British Comics Recalled: Grange Hill

Grange Hil Magazine Issue 1 - Cover

 

The recently announced tragic death of former child actor Terry Sue-Patt, perhaps best known as the football-obsessed Benny Green in the Phil Redmond-created BBC TV school drama Grange Hill, sent me to the back of the archive cupboard to have the briefest of looks at his career in comics.

Terry’s death was announced last weekend, aged just 50, with numerous fellow Grange Hill paying tribute to him on social media.

 

 

Grange Hill Title Sequence Limited Edtion Print

Artist Bob Cosford, who created the Grange Hill‘s memorable “flying sausage” title sequence, has produced a limited edition print based on the original art.

“I was offered a job called You Can’t Be Serious for Thames Television at the same time as Grange Hill,” recalled Terry in a 2013 interview for Grange Hill Gold about getting the role of Benny. “On the day of the Grange Hill audition, I was juggling the ball in the park with some friends, when they noticed a man sat on a bench, who kept starring at me. I started to do a few ball tricks. I left the park and went to Anna Scher’s theatre and the man sat on the bench turned out to be Colin Cant, the original director of Grange Hill! Stroke of luck really.

“… Grange Hill opened up lots of doors for me and exposed me to a new audience,” he enthused later in the interview. “I have had lots of opportunities that would not have happened without it.”

A hugely popular show with a memorable comics-inspired title sequence, Grange Hill ran for 30 years (1978 – 2008). The titles were the work of artist Bob Cosford, now an Animation Director, who was approached to draw the art by Liz Friedman the designer of the titles.

“I had just completed a big project for the Open University, illustrating for an animated version of the Officer Krupke song from West Side Story,” he recalls in an interview for the Grange Hill Gold web site. ”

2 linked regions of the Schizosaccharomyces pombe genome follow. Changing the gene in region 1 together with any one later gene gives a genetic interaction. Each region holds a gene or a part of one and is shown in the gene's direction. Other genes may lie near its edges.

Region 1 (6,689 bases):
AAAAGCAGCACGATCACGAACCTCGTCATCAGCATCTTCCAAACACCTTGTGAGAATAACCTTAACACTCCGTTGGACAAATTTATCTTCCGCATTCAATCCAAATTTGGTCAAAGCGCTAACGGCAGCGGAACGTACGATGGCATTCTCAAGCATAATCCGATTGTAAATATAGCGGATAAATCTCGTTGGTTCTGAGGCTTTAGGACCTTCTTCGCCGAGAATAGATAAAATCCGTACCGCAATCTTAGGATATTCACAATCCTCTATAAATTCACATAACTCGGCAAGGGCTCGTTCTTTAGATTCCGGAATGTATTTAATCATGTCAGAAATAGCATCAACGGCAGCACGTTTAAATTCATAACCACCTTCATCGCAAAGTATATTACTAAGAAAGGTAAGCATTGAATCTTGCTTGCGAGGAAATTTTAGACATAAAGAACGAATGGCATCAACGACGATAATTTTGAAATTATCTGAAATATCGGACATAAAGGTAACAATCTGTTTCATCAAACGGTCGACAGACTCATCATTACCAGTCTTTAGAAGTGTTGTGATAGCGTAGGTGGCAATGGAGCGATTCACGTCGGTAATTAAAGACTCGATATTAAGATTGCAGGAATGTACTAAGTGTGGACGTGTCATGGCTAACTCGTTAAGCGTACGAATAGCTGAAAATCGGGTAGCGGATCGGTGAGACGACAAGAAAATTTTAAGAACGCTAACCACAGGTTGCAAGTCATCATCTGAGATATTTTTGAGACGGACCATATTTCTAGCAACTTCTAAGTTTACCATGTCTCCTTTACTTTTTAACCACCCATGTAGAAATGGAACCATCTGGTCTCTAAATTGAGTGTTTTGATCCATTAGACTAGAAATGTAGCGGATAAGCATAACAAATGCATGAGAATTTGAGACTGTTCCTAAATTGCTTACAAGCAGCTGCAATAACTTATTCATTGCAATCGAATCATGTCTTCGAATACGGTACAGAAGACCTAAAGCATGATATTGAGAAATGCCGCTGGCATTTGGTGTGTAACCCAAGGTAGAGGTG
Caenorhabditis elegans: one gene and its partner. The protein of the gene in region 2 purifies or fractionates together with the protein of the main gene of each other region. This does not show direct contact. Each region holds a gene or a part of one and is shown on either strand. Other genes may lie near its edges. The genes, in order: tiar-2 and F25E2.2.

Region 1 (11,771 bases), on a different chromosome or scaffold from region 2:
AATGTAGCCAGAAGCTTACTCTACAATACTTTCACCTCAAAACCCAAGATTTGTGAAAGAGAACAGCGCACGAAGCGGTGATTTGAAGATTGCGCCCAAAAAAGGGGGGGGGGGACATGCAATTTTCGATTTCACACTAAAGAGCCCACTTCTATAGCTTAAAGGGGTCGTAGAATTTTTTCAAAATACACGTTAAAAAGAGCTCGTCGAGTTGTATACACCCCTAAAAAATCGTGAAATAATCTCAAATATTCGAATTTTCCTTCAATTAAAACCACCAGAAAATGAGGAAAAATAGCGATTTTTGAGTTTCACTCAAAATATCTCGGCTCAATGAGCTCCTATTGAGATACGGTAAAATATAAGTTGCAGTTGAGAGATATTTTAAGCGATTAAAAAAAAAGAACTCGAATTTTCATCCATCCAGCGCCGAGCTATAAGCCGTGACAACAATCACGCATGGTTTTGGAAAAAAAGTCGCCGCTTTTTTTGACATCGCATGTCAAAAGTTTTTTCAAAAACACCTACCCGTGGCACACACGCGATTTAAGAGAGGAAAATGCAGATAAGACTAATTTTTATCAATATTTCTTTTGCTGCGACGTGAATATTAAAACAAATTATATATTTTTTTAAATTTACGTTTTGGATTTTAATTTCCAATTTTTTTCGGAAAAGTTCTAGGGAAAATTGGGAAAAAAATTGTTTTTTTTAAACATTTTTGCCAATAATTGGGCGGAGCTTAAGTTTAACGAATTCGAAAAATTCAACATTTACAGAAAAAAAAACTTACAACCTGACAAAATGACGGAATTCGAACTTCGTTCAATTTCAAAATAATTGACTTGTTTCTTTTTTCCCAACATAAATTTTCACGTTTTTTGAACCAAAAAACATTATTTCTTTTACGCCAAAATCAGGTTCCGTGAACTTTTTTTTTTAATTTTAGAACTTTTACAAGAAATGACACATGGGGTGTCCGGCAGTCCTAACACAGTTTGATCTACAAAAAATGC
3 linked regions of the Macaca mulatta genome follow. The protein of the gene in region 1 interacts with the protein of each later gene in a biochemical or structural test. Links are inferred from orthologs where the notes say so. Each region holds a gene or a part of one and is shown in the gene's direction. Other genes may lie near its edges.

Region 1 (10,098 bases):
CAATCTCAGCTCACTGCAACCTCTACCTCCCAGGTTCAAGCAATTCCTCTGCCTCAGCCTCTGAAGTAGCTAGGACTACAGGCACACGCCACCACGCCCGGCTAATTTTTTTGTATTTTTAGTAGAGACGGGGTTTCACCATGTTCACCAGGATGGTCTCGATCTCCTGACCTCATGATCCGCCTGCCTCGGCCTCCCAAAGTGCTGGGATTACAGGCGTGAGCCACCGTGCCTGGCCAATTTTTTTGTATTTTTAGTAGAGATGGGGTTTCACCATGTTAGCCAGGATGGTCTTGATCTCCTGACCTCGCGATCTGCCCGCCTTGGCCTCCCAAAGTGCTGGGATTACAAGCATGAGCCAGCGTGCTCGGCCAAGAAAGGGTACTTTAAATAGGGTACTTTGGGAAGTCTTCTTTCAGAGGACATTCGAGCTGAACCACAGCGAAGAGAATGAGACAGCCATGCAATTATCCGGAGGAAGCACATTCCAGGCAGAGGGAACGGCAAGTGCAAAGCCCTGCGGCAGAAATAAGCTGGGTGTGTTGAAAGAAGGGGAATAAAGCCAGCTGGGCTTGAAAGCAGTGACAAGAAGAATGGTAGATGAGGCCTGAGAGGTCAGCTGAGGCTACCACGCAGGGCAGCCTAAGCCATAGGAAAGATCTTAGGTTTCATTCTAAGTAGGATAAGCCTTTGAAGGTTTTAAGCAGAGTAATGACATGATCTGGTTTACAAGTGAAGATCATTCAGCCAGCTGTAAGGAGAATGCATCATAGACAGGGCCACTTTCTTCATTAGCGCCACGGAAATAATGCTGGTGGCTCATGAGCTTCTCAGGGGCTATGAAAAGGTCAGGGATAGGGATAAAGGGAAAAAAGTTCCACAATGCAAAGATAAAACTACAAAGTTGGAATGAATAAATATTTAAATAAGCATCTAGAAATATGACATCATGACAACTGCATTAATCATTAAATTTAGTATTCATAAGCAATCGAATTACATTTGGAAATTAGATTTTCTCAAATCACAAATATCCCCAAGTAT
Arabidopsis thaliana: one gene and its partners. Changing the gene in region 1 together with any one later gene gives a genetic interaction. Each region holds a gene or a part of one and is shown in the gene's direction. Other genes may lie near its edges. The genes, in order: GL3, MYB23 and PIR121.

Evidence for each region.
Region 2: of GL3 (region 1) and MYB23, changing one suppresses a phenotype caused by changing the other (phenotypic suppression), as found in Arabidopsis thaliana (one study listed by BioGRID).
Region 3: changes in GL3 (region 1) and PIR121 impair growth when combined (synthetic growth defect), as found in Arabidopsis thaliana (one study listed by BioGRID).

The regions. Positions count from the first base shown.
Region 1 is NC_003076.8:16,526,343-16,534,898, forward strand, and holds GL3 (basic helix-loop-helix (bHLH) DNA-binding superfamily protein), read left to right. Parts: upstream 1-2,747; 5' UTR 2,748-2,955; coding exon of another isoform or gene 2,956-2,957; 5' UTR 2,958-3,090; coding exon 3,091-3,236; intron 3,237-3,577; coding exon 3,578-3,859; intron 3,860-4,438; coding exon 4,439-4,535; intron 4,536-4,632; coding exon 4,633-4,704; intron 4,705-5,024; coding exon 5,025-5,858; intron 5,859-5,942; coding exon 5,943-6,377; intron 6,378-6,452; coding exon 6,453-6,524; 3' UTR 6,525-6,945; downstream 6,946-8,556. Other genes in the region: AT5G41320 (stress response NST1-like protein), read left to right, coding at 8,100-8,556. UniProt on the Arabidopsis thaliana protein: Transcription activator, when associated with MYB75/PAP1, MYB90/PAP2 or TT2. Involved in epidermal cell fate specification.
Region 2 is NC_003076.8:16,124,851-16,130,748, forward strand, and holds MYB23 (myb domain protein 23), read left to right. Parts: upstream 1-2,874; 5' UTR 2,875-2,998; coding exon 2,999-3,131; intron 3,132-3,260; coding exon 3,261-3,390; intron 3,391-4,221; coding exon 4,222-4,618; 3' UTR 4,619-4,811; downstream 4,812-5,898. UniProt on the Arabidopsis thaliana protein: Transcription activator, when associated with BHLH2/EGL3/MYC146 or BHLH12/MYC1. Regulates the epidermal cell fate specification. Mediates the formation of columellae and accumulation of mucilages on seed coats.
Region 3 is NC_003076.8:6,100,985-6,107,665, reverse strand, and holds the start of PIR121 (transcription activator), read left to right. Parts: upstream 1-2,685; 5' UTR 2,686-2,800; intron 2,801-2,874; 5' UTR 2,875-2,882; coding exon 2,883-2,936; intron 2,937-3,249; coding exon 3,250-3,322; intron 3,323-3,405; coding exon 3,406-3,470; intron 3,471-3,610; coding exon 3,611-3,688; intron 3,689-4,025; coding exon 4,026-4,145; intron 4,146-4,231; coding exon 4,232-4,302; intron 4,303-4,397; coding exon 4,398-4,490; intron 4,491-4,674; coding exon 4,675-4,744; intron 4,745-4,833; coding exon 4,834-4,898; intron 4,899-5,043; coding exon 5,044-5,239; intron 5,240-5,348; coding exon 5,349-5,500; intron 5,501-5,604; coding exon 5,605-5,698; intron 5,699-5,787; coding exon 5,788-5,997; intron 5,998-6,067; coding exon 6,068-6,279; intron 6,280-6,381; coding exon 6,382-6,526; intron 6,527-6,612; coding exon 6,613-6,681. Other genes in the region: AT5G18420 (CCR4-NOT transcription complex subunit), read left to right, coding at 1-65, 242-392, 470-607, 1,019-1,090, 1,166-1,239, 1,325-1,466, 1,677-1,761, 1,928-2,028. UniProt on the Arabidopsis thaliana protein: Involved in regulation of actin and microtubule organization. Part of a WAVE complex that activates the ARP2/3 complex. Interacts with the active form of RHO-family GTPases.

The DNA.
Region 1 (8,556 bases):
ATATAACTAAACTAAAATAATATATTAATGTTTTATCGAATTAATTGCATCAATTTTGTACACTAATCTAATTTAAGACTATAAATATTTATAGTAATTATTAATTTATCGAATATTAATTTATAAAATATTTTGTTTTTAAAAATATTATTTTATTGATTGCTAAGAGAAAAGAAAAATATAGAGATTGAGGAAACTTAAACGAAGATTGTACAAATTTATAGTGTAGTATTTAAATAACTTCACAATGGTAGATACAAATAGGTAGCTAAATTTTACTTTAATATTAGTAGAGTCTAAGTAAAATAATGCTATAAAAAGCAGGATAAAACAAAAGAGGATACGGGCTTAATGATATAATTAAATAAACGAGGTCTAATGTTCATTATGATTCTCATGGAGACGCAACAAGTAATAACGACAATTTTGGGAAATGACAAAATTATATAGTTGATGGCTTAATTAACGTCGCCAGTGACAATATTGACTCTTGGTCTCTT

I was doing quite a lot of comic art at the time. I had worked with Liz on a few projects and she was great at giving you a lot of creative leeway. As it was the first series I think it was a bit of a blank canvas. It was agreed that the titles should have the look of an animated comic.”

Grange Hill appeared in a number of comics (School Fun, Fast Forward, Beeb) and annuals, but all those titles came after the initial intake at Grange Hill that Benny was part of. In fact he only appears in a magazine that pre-dates all these titles – The Grange Hill Magazine.

This was an unusual title published by IPC, lasting just two issues; the first came out in 1980 and the second in 1981. It was planned to make the magazine into a regular monthly title but those plans fell through.

Both issues are 48 pages long, with just the (front and back) covers and the centrespread in colour, the rest in black and white. There are plenty of photographs in both issues with two comic strips in issue one but only one strip in issue two.

 

Benny Green, Terry Sue-Patt's alter ego, features in a pocket money feature in Grange Hill Magazine Issue One.

Benny Green, Terry Sue-Patt’s alter ego, features in a pocket money feature in Grange Hill Magazine Issue One.

 

Terry features in the first strip in Issue One but his character Benny is very much a bit part character with little to say or do. However, in the second strip he and Tucker Jenkins take centre stage as they attempt to deal with a gang of purse-snatchers.